Belfast Telegraph

UK Website Of The Year

Euro 2016: RTE to offer Irish language commentary for Republic of Ireland games

Published 02/06/2016

Martin O'Neill and the Republic of Ireland are heading to France
Martin O'Neill and the Republic of Ireland are heading to France

Irish language enthusiasts are celebrating a decision by RTÉ to offer an Irish language commentary option for the Republic of Ireland’s games in Euro 2016.

The decision follows a campaign instigated by Concubhar Ó Liatháin,  the event manager of Belfast’s Irish language centre,  Cultúrlann McAdam Ó Fiaich. In April he launched and promoted an online petition which received support from throughout Ireland and from some Irish speakers overseas.

“We’re planning a number of events for Ireland fans in the Cultúrlann so they can watch the big game and cheer on ‘na buachaillí glasa/the boys in green’ in France in the coming weeks.

“If the broadcaster hadn’t been able to provide the Irish language commentary, we were prepared to take on the job ourselves - we might still step in if needed,” said Concubhar.

While the Dublin broadcaster had claimed lack of resources initially to reject the appeal, the effort contiunued and this week, the provision of an Irish language commentary option was announced as part of RTE Sport’s overall coverage of the championship.

A former public appointee to the board of TG4, Concubhar has campaigned for an Irish language commentary for other sporting occasions and last year saw the first significant breakthrough when Irish language commentary was offered for both the hurling and gaelic football All Ireland finals.  This year this service has been extended to the semi-finals in both codes and now, significantly, to the Republic of Ireland matches at Euro 2016.

Read more

Republic fans to cheer team on in Irish language at Euro 2016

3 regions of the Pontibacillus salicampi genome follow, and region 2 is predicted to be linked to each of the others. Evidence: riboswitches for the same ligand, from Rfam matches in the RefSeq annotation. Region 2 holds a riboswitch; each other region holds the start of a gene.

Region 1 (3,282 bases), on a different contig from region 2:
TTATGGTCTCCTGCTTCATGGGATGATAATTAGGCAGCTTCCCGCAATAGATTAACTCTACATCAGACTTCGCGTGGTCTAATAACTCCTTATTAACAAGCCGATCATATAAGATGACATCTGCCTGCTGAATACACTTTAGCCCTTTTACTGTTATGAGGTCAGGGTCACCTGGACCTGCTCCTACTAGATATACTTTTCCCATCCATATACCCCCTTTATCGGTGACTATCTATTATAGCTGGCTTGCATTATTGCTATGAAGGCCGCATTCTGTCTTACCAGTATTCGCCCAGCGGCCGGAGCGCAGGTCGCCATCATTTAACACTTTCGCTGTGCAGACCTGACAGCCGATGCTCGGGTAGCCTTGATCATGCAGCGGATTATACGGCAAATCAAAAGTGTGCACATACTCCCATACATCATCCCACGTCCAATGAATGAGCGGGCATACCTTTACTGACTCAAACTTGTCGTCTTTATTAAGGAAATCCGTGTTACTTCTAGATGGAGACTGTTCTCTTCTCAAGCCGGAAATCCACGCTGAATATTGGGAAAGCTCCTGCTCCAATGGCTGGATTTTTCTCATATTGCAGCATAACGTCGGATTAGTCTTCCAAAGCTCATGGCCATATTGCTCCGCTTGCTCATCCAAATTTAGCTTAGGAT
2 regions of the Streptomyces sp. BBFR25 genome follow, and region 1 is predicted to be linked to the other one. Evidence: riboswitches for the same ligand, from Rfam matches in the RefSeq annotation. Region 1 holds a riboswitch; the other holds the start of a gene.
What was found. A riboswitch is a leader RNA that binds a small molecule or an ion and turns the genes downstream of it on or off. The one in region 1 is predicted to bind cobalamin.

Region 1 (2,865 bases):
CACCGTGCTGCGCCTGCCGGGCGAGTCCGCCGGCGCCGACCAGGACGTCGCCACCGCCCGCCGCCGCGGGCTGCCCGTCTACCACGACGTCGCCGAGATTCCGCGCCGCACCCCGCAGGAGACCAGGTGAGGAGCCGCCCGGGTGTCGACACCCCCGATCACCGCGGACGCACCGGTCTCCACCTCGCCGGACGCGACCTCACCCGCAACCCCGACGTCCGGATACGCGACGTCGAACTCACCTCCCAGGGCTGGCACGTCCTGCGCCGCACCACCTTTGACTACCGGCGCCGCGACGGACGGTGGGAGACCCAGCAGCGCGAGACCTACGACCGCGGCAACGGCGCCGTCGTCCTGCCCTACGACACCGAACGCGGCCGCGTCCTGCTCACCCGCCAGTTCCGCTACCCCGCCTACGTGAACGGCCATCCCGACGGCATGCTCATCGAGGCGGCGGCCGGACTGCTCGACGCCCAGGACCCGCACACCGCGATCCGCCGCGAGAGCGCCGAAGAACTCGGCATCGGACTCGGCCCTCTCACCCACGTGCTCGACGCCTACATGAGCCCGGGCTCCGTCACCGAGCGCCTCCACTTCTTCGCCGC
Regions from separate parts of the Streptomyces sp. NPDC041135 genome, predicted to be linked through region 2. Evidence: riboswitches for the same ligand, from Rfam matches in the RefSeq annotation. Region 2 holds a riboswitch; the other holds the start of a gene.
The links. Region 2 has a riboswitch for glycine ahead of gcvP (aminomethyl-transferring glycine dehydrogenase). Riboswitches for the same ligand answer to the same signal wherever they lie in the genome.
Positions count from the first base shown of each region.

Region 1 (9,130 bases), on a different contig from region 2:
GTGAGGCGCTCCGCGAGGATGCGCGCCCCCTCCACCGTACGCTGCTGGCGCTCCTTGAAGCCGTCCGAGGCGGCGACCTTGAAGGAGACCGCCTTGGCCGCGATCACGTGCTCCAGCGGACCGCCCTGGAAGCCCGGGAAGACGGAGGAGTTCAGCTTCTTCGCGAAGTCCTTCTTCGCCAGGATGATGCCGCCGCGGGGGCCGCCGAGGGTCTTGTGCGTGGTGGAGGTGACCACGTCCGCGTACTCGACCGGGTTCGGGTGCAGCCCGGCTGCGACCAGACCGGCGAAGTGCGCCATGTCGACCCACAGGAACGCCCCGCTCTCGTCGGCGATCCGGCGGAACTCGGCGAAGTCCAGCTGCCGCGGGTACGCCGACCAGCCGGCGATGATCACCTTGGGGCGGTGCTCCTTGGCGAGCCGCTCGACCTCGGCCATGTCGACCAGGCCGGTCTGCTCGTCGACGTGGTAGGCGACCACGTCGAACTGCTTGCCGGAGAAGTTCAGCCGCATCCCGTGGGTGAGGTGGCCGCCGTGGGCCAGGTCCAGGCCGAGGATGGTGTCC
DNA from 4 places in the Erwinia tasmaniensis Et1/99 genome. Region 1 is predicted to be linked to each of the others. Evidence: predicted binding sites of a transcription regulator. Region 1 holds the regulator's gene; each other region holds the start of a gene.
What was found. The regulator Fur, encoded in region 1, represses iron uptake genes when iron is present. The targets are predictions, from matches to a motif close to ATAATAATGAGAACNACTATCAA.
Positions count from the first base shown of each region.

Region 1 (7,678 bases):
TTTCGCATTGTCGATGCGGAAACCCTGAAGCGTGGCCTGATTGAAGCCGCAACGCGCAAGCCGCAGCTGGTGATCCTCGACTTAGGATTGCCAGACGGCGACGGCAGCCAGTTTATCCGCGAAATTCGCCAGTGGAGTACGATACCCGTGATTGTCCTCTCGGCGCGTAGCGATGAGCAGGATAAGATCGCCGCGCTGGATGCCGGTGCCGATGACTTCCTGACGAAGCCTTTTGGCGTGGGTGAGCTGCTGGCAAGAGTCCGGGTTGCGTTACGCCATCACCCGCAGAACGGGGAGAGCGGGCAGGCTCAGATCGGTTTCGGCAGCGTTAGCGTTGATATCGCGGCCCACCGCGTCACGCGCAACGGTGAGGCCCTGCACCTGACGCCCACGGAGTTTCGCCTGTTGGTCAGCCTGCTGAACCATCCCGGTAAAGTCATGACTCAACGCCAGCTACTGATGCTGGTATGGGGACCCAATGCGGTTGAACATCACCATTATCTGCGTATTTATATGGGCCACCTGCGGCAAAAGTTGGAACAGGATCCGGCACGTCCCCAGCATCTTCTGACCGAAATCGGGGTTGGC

England and Northern Ireland flags fly in west Belfast street for football sweepstake  

“I remember when Ireland beat England in Euro 1988 and the commentary by George Hamilton on that occasion - it was obviously a happy moment but looking back I wish the commentary had been in my own language,” he said.  “It’s important for me and my identity and, I suppose, for the promotion of the language that the language can be associated more readily with great moments in our sporting history.

“Sport is something we can all get passionate about, all the more so, perhaps, if the  Irish language is involved rather than excluded as it has been for too long.”

“We’re obviously hoping Ireland will make it past the group stages and who knows after that,” said Concubhar.  He’s also made contact with BBC Northern Ireland in recent days to enquire whether the station could provide Irish language commentary for Michael O’Neill’s team in the Euros. 

“There’s a growing number of unionists showing an interest in learning Irish and this could be a very cost effective learning aid for them - as well as an encouragement to others to show an interest in the language.”

Read more

Growth of Irish language in east Belfast under spotlight

Growing appetite among Protestant, unionist and loyalist people to learn Irish language, says wife of former PUP leader  

In the meantime, preparations are underway for the Republic’s first match in Paris on June 13.    The match will be on the big screen in the Cultúrlann and will be preceded by rousing music to get fans in the mood.

“And we could be singing long into the night if Martin O’Neill’s men get off to a winning start.”

The Irish language commentary option can be accessed by setting the audio description language on your TV provider - whether it’s Sky or Saorview - to Irish.

Online Editors

Your Comments

COMMENT RULES: Comments that are judged to be defamatory, abusive or in bad taste are not acceptable and contributors who consistently fall below certain criteria will be permanently blacklisted. The moderator will not enter into debate with individual contributors and the moderator’s decision is final. It is Belfast Telegraph policy to close comments on court cases, tribunals and active legal investigations. We may also close comments on articles which are being targeted for abuse. Problems with commenting?

Read More